Pulling yourself up by your bootstraps!

Having seen the tributes to Captain Tom, what touches me was his determination in the face of a crisis. His simple dedication to make things better for others. And the sense of humour and love with which he walked, a really long way for someone of 100 years old!

As with many people, I’ve had my fair share of personal obstacles. Being made redundant. Being sectioned. Being bereaved. Being rejected in multiple situations – love, friendship, job applications. As a result I’ve recited this song in my head a number of times and ‘dusted myself off, brushed myself down, and started all over again.’ It takes strength, sometimes guts and often an energy and resilience you just don’t feel inside.

Particularly after being psychotic and sectioned, I’ve had to restore various situations (personal and professional) after bizarre behaviour, ill-advised comments and embarrassing events. Here’s what I know as a result. Sometimes you just have to face it head on, apologise, explain and request understanding. In every case, this is exactly what the other person involved has offered to me. Phew. And miraculous in some instances…

I’ve chosen to go public with my mental health for good reason. One to support others, the other to preempt the need to explain to past or future employers. By being transparent and open, and to acknowledge I have not always been up to par, helps to reassure colleagues and friends that I still have a contribution to make. I am capable, motivated and perhaps more able to understand the challenges of others as a result of my experiences. Hopefully, being open has helped resurrect my work reputation and given me room to advise through real life experience of what helps and what does not. Psychosis is still the lesser know side of mental illness, and still conjures up images of straight jackets and padded cells. The reality is a long way from this. It’s more about drinking tea and watching TV! I’m pleased that my blogs have helped others disclose, created a better understanding in employers and given a better picture to relatives of those who suffer extreme mental health episodes.

In having to recreate my life after being knocked down multiple times, I have one core piece of advice. Do the work and think about what went wrong. Reflect on what choices made the situation worse and who turned out to be your true friend under duress (nd of course who did not).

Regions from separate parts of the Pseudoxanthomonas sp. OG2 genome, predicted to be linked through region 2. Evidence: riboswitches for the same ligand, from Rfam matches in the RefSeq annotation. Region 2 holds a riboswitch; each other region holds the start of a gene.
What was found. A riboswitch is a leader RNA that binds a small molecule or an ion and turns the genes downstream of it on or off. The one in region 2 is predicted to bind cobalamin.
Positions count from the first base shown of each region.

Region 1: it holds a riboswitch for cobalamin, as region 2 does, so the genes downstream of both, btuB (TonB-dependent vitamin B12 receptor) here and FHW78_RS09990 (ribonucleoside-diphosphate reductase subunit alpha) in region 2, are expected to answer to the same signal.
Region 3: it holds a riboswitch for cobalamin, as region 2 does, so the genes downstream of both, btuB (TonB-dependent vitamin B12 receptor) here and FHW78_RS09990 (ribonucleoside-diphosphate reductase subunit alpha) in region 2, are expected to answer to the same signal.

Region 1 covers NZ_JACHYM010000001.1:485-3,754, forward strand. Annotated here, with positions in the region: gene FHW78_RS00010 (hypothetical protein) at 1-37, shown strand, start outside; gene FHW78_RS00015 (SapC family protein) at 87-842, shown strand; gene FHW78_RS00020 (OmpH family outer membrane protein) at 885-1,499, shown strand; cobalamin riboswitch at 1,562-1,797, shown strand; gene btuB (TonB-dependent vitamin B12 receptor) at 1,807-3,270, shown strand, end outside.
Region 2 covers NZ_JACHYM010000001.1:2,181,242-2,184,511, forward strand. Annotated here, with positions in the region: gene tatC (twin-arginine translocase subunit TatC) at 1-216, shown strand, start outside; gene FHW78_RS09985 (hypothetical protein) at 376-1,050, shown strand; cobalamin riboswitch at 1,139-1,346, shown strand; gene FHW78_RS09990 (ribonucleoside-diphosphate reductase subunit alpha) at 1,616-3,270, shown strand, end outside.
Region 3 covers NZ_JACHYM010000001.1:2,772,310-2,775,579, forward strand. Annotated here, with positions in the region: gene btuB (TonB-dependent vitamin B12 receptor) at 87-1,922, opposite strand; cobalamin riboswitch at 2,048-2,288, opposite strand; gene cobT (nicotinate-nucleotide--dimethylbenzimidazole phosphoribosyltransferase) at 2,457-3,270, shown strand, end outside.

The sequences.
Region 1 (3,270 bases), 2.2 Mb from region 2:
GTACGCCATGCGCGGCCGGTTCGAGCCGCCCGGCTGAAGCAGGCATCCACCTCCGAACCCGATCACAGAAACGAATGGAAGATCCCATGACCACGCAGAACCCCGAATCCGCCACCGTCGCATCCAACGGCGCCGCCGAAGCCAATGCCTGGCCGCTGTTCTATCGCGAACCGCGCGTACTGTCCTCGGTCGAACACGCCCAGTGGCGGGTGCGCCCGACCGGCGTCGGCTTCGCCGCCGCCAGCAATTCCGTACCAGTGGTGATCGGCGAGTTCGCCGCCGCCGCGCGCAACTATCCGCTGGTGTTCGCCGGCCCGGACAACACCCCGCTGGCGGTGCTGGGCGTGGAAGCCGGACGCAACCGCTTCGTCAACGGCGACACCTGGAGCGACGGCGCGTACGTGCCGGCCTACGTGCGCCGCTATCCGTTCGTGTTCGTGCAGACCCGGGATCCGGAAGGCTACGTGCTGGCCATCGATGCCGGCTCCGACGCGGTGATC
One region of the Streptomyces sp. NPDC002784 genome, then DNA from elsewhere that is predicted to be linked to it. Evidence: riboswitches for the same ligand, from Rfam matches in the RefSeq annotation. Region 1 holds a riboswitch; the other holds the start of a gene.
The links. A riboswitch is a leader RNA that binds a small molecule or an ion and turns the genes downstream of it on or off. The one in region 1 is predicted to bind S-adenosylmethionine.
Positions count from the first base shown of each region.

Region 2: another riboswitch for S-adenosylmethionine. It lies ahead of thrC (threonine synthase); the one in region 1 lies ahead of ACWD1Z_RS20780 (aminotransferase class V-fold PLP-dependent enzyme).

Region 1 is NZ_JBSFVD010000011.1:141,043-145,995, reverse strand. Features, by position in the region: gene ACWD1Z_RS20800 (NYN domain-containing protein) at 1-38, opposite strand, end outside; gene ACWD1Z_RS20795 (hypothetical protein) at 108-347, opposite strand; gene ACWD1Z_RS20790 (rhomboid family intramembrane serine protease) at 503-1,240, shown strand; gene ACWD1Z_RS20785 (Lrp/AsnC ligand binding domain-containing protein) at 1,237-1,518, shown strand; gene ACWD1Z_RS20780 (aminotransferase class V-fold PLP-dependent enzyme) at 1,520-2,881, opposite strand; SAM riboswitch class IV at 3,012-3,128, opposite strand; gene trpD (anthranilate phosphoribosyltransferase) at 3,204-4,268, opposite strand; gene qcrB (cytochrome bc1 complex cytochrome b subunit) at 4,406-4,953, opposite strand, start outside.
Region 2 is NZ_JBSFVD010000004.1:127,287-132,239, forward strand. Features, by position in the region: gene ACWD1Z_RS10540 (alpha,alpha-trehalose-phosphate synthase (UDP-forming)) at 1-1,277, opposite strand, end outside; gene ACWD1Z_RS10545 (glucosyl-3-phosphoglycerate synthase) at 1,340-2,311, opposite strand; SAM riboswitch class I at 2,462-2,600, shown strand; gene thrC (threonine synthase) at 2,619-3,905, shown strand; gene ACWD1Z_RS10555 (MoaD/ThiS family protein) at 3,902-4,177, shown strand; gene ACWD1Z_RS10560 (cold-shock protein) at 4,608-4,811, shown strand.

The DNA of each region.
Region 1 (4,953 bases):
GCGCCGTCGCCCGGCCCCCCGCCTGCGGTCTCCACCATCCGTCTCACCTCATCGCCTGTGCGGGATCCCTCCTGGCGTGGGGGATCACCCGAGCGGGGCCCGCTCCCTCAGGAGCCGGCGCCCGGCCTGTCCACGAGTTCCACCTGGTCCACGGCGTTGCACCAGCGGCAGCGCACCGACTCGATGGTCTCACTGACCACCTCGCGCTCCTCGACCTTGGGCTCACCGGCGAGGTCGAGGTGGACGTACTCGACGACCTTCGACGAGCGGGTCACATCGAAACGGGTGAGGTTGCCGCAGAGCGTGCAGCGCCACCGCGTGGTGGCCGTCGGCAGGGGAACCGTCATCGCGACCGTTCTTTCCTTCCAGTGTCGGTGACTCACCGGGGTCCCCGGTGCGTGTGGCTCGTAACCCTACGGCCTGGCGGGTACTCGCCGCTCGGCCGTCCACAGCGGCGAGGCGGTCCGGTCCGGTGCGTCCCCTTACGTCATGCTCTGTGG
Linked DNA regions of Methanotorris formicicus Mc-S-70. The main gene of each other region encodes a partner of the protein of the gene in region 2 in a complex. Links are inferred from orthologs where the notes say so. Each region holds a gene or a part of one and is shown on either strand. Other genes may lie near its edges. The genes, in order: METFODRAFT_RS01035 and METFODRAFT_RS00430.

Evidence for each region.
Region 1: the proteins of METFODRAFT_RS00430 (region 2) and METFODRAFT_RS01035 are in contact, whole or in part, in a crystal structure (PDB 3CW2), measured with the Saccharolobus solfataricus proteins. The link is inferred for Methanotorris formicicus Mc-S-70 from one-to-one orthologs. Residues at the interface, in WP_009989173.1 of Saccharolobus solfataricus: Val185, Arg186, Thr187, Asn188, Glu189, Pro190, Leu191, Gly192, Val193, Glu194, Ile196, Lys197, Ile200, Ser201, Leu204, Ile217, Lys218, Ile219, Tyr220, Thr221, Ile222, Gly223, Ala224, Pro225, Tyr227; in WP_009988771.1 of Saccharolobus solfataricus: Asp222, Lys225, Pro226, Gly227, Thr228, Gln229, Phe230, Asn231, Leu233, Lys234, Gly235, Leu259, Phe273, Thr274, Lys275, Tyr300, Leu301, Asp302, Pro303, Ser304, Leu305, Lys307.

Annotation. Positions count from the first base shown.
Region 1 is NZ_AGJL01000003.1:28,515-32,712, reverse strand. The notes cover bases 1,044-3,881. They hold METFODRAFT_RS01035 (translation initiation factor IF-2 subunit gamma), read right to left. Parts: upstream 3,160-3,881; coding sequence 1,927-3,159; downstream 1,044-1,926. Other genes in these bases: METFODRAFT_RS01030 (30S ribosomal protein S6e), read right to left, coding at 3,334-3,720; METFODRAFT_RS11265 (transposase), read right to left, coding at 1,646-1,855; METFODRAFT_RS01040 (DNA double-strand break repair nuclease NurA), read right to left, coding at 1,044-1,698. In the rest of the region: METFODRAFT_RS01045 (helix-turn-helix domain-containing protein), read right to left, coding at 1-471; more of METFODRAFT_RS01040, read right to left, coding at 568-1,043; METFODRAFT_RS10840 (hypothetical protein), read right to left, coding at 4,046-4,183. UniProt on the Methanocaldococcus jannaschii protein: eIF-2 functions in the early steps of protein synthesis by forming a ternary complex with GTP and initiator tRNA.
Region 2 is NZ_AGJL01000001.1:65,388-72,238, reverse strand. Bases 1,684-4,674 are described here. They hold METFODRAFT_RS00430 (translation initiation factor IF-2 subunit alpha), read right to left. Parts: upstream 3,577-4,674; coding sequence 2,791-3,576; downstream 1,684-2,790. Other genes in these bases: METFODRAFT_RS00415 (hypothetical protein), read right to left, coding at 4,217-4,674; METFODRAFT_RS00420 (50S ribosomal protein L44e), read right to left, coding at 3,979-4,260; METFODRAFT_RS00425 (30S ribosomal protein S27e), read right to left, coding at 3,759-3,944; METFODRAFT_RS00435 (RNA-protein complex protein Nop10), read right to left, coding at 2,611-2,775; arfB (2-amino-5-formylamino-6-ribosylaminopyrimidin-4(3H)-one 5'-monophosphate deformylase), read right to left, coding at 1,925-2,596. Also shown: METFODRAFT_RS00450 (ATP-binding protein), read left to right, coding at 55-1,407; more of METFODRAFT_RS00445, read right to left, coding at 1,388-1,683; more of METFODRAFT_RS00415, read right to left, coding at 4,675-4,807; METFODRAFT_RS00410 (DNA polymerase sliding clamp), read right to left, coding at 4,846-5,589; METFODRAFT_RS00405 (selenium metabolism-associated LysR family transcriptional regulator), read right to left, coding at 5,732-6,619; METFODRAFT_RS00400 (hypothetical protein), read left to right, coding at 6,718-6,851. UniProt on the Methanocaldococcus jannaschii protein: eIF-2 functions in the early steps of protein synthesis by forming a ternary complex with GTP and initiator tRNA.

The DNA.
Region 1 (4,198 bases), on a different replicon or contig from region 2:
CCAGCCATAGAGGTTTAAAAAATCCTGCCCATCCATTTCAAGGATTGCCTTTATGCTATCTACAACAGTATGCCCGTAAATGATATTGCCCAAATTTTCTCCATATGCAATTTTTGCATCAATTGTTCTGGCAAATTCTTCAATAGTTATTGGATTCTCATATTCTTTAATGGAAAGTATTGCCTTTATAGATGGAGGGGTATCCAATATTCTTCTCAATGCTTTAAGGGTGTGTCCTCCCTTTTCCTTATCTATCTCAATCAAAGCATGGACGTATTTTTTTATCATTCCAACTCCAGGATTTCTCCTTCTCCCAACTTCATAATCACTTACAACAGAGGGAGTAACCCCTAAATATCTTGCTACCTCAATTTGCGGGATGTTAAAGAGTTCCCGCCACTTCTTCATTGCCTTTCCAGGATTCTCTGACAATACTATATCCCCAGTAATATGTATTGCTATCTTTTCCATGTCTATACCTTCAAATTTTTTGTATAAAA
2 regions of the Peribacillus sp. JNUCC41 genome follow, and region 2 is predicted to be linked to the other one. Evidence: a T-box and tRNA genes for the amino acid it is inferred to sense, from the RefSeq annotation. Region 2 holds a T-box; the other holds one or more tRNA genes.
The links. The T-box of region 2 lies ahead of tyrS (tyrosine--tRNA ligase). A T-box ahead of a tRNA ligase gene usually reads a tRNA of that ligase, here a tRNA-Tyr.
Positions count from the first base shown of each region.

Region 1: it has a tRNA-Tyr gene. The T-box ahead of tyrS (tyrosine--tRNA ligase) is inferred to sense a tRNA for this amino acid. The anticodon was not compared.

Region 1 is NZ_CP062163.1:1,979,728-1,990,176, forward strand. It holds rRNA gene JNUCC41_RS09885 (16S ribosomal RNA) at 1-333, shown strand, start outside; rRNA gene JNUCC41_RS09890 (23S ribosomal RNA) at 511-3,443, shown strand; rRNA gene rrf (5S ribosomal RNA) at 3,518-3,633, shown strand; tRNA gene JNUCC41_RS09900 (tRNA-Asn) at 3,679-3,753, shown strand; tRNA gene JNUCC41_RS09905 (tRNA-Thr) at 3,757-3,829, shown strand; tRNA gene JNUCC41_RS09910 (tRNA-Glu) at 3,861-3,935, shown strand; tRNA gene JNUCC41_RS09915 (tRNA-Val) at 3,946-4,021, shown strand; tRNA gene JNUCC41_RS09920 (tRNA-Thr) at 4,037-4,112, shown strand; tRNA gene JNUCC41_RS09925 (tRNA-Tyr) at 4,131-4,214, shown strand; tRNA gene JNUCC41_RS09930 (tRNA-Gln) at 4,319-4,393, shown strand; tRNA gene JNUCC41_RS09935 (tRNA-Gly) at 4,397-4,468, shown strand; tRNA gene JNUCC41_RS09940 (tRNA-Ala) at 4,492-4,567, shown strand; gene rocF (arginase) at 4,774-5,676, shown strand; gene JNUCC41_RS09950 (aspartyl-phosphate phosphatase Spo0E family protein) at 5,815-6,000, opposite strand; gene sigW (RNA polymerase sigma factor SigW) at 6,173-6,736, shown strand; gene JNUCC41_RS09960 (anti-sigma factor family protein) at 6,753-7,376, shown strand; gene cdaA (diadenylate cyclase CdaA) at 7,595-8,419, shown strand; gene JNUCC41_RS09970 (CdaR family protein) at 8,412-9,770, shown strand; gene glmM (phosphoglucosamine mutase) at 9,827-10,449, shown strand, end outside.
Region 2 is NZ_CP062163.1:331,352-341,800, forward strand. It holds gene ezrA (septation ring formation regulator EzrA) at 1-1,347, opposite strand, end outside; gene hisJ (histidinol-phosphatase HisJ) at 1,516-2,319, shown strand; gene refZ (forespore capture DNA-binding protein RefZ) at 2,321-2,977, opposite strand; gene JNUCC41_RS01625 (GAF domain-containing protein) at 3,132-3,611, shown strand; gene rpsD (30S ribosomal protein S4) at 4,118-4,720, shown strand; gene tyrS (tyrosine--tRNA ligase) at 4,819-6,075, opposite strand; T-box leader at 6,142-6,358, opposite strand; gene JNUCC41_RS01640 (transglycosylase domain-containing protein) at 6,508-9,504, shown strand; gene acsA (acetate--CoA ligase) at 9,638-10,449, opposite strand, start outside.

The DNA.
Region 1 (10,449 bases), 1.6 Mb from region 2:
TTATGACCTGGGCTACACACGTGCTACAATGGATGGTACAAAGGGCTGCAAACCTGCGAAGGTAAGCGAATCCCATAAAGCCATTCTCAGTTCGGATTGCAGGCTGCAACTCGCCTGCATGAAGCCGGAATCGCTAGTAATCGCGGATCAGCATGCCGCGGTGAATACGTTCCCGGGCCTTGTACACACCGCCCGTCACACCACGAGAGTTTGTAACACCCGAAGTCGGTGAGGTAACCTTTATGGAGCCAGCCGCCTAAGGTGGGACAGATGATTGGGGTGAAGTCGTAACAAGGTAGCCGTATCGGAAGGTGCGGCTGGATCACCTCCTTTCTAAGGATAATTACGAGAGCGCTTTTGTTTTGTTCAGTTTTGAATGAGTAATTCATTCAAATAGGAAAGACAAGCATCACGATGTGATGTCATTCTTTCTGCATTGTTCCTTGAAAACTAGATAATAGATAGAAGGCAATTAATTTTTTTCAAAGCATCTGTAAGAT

It’s useful to look honestly at what will help fastrack your route to a better future, and what will definitely not help. In other words, while ‘pulling yourself up by your bootstraps’, take time to look at the details. Take time to reflect on the unwritten requirements of a new job, new relationship or new opportunity, and be explicit about where your limits are. Be ruthless about what you will and will not accept. In my life since last year, my deal breaker was preventing tiredness. It undermines my ability to parent properly and function in a balanced way. I was absolutely obstinate in this decision, despite financial consequences… And I feel much better for it. Plus I now know a few things about loss and offer you the biggest lesson I have had to learn.

If you feel you have lost everything. If you feel you have nothing left for you. Remember, there is always something left for you to rebuild. One friend with a listening ear. A useful book. Your ability to bake for others. An idea for a business that you never got round to doing before. A message about an unexpected source of support. Whatever is left, there is always something you can use when you seem to have nothing. Just be brave and start with that something. Be creative. Be determined. And be gentle with yourself when you feel down. There is always tomorrow left to try again, and often someone or something turns up to help.

My thoughts are with you if you’ve hit such a wall lately. Lots of love to anyone facing difficulties beyond what you feel able to cope with. It’ll be alright, Ruth x

P.S. Here’s my blog on being sectioned if it’s of interest: https://wellthoughtthrough.com/2020/02/06/being-sectioned-timetotalk/

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